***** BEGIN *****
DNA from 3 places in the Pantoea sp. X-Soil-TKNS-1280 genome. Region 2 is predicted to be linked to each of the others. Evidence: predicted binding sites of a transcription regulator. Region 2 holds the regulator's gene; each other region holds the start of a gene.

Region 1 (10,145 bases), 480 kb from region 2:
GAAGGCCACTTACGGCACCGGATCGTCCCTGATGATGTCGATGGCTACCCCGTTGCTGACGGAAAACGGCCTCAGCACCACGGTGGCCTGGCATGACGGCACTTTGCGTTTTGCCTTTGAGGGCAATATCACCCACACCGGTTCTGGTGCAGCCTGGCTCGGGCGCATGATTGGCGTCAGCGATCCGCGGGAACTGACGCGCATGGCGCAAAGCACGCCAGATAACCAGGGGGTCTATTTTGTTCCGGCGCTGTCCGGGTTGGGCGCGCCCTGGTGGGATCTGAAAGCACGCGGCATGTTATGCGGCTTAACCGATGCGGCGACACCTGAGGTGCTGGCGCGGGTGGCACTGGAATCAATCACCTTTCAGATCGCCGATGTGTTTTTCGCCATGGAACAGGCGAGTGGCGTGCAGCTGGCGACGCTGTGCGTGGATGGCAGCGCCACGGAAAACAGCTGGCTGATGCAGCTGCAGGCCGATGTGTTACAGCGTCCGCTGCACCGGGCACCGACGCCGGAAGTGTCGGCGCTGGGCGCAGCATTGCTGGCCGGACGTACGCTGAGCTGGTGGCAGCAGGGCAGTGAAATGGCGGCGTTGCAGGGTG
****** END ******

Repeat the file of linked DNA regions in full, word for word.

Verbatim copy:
DNA from 3 places in the Pantoea sp. X-Soil-TKNS-1280 genome. Region 2 is predicted to be linked to each of the others. Evidence: predicted binding sites of a transcription regulator. Region 2 holds the regulator's gene; each other region holds the start of a gene.

Region 1 (10,145 bases), 480 kb from region 2:
GAAGGCCACTTACGGCACCGGATCGTCCCTGATGATGTCGATGGCTACCCCGTTGCTGACGGAAAACGGCCTCAGCACCACGGTGGCCTGGCATGACGGCACTTTGCGTTTTGCCTTTGAGGGCAATATCACCCACACCGGTTCTGGTGCAGCCTGGCTCGGGCGCATGATTGGCGTCAGCGATCCGCGGGAACTGACGCGCATGGCGCAAAGCACGCCAGATAACCAGGGGGTCTATTTTGTTCCGGCGCTGTCCGGGTTGGGCGCGCCCTGGTGGGATCTGAAAGCACGCGGCATGTTATGCGGCTTAACCGATGCGGCGACACCTGAGGTGCTGGCGCGGGTGGCACTGGAATCAATCACCTTTCAGATCGCCGATGTGTTTTTCGCCATGGAACAGGCGAGTGGCGTGCAGCTGGCGACGCTGTGCGTGGATGGCAGCGCCACGGAAAACAGCTGGCTGATGCAGCTGCAGGCCGATGTGTTACAGCGTCCGCTGCACCGGGCACCGACGCCGGAAGTGTCGGCGCTGGGCGCAGCATTGCTGGCCGGACGTACGCTGAGCTGGTGGCAGCAGGGCAGTGAAATGGCGGCGTTGCAGGGTG